It looked like a terrifying moment for Bryan Maess, a Hermiston, Oregon police officer who was salmon fishing with two friends on the Columbia River last year when disaster struck. Without warning, a motorboat came speeding toward their vessel, and despite their frantic efforts to get the attention of the driver of the boat, the threesome were forced to jump overboard into freezing waters to order to avoid the crash that occurred moments later.
The terrifying collision was caught on video by a GoPro camera mounted onboard, The New York Daily News reports.
Maess filed a $372,500 lawsuit earlier this month against Marlin Lee Larson, Oregon Live reports, the 75-year-old driver of the other boat who Maess claims was distracted by his cellphone while driving. Larsen says that he couldn't see where he was driving during the August 2017 incident because he was sitting down in such a way that the boat's dash blocked his view. Larsen's son-in-law, who was riding in the boat with him at the time of the accident, says he warned his father-in-law to pay more attention. He also admitted to observing the older man using his cellphone on and off the day of the crash.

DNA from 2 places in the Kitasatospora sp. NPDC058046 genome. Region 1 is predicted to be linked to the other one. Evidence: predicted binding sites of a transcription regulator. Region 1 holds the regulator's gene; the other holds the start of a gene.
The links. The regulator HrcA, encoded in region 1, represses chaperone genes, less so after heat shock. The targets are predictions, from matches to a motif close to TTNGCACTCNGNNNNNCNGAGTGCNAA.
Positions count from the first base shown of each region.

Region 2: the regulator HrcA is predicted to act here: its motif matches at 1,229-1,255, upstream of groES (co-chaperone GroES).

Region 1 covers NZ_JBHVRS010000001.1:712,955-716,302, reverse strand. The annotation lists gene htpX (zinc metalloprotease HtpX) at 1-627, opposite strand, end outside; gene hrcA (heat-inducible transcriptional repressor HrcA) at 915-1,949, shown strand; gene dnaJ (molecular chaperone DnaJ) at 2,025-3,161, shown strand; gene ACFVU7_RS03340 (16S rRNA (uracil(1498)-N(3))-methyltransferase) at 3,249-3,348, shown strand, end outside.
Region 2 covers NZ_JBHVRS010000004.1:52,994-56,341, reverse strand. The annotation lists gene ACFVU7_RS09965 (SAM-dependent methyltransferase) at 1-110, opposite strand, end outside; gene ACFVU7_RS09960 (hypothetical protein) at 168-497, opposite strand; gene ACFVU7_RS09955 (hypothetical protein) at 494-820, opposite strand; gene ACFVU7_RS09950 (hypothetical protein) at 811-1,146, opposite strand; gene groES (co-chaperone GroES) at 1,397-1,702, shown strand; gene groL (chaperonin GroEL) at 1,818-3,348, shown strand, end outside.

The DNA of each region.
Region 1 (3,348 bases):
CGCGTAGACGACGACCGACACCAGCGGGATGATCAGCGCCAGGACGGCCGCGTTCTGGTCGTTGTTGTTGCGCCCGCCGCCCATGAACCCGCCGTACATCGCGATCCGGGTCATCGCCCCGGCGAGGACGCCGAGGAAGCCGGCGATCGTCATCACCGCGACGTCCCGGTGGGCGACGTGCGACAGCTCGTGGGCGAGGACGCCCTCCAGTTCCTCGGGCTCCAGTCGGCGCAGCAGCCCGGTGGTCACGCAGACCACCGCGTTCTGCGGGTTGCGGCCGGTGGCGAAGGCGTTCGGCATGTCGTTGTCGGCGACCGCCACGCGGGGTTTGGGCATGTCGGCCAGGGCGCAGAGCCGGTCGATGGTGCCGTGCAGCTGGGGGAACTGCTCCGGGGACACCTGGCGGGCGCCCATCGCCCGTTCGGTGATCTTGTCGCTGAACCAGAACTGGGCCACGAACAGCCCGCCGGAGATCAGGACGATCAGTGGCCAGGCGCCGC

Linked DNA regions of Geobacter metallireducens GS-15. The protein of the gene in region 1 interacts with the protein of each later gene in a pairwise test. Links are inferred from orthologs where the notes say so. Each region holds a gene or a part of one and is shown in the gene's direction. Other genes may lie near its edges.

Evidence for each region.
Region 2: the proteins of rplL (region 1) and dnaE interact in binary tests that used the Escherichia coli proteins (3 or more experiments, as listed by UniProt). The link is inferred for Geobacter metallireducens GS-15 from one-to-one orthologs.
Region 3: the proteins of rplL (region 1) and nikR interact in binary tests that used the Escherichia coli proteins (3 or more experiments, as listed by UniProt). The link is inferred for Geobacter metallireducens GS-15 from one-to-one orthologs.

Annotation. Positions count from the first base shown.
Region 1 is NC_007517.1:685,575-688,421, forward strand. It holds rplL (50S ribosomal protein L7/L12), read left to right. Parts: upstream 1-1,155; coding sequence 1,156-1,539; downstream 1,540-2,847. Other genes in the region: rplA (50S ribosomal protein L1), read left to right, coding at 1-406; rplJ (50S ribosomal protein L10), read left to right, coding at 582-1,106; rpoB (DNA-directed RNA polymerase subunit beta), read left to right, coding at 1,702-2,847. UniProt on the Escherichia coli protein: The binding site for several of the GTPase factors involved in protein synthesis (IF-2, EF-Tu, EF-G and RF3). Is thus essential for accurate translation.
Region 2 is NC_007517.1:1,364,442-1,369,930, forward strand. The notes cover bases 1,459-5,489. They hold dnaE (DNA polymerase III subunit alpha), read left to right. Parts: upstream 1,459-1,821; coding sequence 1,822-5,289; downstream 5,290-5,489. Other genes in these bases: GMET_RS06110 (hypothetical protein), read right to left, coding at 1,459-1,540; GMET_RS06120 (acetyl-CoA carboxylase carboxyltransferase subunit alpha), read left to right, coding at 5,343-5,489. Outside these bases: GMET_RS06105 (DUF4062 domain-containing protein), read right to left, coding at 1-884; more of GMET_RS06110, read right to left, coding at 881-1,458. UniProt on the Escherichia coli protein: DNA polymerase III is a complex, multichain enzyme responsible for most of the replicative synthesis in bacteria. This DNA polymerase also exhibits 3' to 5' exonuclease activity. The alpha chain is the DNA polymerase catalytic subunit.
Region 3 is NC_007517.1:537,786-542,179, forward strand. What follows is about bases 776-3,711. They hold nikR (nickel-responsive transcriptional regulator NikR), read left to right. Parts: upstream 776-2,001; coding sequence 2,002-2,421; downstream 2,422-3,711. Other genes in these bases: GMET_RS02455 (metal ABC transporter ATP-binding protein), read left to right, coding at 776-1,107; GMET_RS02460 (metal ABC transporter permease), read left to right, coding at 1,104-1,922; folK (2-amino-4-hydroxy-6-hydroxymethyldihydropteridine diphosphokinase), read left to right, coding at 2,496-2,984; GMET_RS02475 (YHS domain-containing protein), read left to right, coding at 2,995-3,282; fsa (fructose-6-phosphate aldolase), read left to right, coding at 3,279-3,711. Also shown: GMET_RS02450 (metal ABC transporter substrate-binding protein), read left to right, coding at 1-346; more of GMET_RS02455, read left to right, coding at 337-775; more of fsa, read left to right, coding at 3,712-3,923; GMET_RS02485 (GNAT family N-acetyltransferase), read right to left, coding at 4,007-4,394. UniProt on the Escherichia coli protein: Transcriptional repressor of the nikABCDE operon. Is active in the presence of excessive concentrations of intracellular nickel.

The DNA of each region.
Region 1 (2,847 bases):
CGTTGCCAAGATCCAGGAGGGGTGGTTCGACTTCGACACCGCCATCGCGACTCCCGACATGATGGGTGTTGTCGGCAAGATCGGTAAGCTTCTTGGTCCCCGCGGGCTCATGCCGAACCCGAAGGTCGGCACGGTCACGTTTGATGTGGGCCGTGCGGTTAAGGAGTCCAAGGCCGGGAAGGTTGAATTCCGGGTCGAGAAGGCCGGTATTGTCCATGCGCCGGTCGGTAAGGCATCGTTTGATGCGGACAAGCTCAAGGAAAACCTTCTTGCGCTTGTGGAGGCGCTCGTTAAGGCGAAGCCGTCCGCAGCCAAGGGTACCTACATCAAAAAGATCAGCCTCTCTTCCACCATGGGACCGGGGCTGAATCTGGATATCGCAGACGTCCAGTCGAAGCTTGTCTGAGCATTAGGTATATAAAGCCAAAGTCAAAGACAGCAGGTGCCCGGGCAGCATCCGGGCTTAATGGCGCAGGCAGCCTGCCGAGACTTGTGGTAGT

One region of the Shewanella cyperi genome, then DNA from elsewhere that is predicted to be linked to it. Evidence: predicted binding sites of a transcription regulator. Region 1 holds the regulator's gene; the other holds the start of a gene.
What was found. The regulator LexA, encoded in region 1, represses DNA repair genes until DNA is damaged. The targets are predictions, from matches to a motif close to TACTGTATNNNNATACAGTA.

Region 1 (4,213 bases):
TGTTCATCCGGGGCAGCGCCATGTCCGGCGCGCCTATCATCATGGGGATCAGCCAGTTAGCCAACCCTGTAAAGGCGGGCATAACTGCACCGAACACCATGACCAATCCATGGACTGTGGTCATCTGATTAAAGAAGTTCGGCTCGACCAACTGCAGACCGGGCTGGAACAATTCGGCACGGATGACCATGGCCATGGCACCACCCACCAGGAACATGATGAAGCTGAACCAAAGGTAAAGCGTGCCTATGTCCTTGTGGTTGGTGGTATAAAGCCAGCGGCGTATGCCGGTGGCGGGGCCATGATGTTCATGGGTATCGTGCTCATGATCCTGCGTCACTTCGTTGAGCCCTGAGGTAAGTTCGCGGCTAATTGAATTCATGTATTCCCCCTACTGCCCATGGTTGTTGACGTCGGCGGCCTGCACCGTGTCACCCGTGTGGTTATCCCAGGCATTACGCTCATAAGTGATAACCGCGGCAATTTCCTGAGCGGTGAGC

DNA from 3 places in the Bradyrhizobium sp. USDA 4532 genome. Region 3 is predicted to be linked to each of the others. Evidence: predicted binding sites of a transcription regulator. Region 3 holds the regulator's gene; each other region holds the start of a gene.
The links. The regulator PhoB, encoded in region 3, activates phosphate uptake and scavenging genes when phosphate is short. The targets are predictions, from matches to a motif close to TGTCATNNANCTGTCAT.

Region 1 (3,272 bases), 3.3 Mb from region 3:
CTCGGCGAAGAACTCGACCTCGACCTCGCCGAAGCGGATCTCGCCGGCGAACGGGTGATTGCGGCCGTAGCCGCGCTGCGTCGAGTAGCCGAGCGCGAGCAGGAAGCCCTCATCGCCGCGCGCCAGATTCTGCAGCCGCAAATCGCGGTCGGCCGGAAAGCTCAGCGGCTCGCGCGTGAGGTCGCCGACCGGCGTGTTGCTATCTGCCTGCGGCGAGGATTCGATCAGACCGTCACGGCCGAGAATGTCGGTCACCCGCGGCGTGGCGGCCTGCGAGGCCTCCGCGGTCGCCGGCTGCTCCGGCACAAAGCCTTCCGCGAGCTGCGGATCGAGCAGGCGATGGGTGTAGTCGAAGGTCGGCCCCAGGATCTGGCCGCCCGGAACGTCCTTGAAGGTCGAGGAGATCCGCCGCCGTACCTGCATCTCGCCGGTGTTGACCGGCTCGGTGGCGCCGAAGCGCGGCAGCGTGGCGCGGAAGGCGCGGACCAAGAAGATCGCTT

Maess says he's struggled with headaches and vision problems ever since the accident, as well as knee, ankle, and arm injuries, while his companions that day — Christopher McMahon and Roni Durham — were left dealing with cuts and hypothermia. McMahon and Durham have yet to file a suit against Larsen, but their attorneys say they plan to. Durham's attorney Josh Lamborn alleges that the incident was so traumatizing for his client that, despite fishing being a big part of her life, she's been unable to get back onto the water since it happened.
In a phone call with The Oregonian/Oregon Live, Larsen denied using his phone on the boat the day of the accident. He called such allegations "fake news," further claiming that Maess' lawsuit is unnecessary because the people in the other boat weren't hurt badly.
Larsen has pleaded not guilty to reckless operation of a boat, fourth-degree assault, and recklessly endangering the lives of others.